Nanyang Technological University (NTU) recognizes that Generative Artificial Intelligence (GAI) – such as OpenAI’s ChatGPT, Microsoft Bing, and Google Bard – provides new tools to support research practices and scholarly activities, including the preparation and drafting of research proposals, manuscripts, and other scholarly work.
NTU acknowledges that GAI has the potential to enhance the quality and efficiency of research, and provide new modes of inquiry. However, it is important to recognize that its use in research can raise ethical, research integrity and other concerns. Researchers must therefore carefully evaluate these issues, and have a thorough understanding of the technology – including its potential risks and limitations (e.g., current AI-generated outputs can contain bias, errors, inaccuracies, or falsehoods) – before considering its use.
Researchers who use AI tools in their scholarly work must use GAI in a responsible and accountable manner, and be transparent on the extent and nature of the involvement of GAI in their work. This would include acknowledging the use of any AI tools in their research proposals, manuscripts, and scholarly works.
Currently, NTU does not impose restrictions on the use of GAI in research, except in the scenarios outlined in points 3 and 4 below.
The Responsible Use of GAI in Research
1. Acknowledging/Declaring the Use of GAI
In the interests of transparency and integrity, the use of GAI of beyond basic spelling and grammar checks should be appropriately acknowledged and cited.
Additionally, any use of GAI to generate images for illustrations or figures should be clearly stated in the caption and/or document, in a manner easily understandable to the reader.
Authorship requires the acceptance of responsibility for the work described in any manuscript. Researchers should recognise that GAI cannot be held responsible as an author for the accuracy, integrity, and content of such work.
Therefore, any GAI (e.g. ChatGPT) will not be listed as an author of any paper with an affiliation to NTU; or listed as a Principal Investigator (PI), Co-PI, or collaborator in any research proposals.
Authors and/or PIs are fully responsible for the content of their scholarly materials (e.g., research proposals, grant applications, manuscripts for publication) in which GAI was used in the preparation and/or development of such outputs. Researchers must therefore exercise caution and judgement when using GAI, and be ready to verify the accuracy and validity of their work. (See Figure 1 under resources.)
3. Data Privacy & Confidentiality
The use of GAI to process or analyse research data must comply with all relevant data privacy and protection laws, regulations, and institutional policies - e.g., the Personal Data Protection Act (PDPA), NTU’s Data Governance Policy.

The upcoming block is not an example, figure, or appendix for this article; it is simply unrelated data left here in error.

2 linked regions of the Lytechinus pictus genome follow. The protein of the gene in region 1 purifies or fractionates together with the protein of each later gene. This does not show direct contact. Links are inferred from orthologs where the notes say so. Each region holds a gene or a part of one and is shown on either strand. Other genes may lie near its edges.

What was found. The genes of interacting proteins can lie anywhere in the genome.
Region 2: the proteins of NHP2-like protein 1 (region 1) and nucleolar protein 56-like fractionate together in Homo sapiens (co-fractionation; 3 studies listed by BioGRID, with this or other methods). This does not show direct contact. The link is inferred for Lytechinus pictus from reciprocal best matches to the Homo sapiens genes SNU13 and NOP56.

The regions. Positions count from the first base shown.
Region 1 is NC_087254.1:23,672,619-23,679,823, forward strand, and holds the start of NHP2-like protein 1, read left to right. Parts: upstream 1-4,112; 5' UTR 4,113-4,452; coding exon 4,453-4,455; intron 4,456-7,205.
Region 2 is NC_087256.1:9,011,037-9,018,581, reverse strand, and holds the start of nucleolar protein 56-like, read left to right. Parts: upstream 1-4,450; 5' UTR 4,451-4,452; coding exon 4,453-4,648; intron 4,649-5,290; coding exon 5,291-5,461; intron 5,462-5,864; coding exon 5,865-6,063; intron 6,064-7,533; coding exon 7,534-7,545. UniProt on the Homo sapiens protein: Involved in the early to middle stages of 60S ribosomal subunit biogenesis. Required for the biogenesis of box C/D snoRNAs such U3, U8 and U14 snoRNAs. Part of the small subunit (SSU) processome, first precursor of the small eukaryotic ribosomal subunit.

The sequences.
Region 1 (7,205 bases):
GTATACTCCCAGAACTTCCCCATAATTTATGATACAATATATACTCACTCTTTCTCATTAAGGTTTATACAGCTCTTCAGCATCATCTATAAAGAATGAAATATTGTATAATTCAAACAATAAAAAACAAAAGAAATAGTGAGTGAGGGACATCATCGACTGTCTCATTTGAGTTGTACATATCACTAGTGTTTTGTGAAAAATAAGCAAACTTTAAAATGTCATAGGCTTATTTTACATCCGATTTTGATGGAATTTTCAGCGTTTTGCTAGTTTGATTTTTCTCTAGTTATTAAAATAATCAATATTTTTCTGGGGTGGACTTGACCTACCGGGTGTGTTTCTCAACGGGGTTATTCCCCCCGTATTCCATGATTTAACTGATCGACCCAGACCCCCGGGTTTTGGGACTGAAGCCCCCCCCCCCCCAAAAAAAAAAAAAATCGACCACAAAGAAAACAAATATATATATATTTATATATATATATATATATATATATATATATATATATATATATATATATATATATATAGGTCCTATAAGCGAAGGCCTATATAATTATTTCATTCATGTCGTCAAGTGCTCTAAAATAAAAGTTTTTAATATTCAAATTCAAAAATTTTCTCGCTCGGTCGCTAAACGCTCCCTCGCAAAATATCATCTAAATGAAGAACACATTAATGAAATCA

Any confidential or sensitive information, and/or personal data are not to be uploaded to any GAI software, system, or platform unless:
- Access to the GAI is controlled and restricted to only authorized study members involved in the research;
- The data is not retained in or by the GAI; and
- The activity does not contravene any applicable laws, regulations, or institutional policies in the process.
Researchers must prioritize and safeguard the privacy and confidentiality of research data when using GAI and will be held responsible for any leakage of data.
4. Data Owned by Non-NTU Entities
Data owned by external parties, including but not limited to businesses, organisations, and government ministries and agencies, are also not to be uploaded to any GAI software, system, or platform unless:
- All requirements for confidential, sensitive data, and/or personal data listed under “Data Privacy & Confidentiality” are satisfied;
- Valid written permission has been explicitly provided by the data owner/custodian; or
- The use of such GAI has been agreed upon in the Research Collaboration Agreement (RCA).
5. Rules established by other Parties
If the proposal, manuscript or other document is being submitted to a agency, journal or other party with rules concerning GAI that differ from the NTU position, then the stricter rules should be followed. NTU researchers may contact RIEO for advice.
In conclusion, Generative AI in research must be used in an ethical, responsible, transparent, and accountable manner that benefits society. NTU faculty, staff, and students should adhere to the following when employing GAI in their research:
- Appropriately acknowledge and cite the GAI used;
- Do not attribute or list any GAI as an author;
- Take full responsibility for the use of any GAI-generated content in their work; and
- Safeguard the privacy and confidentiality of confidential and/or sensitive research data, including Personal Data.
OpenAI’s ChatGPT (Mar 23 version) was used to improve the clarity and readability of this statement. No confidential or sensitive information was uploaded during this process.
Figure 1: When is it safe to use ChatGPT?
(UNESCO / ChatGPT and Artificial Intelligence in higher education: Quick start guide -
licensed under CC-BY-SA 3.0 IGO)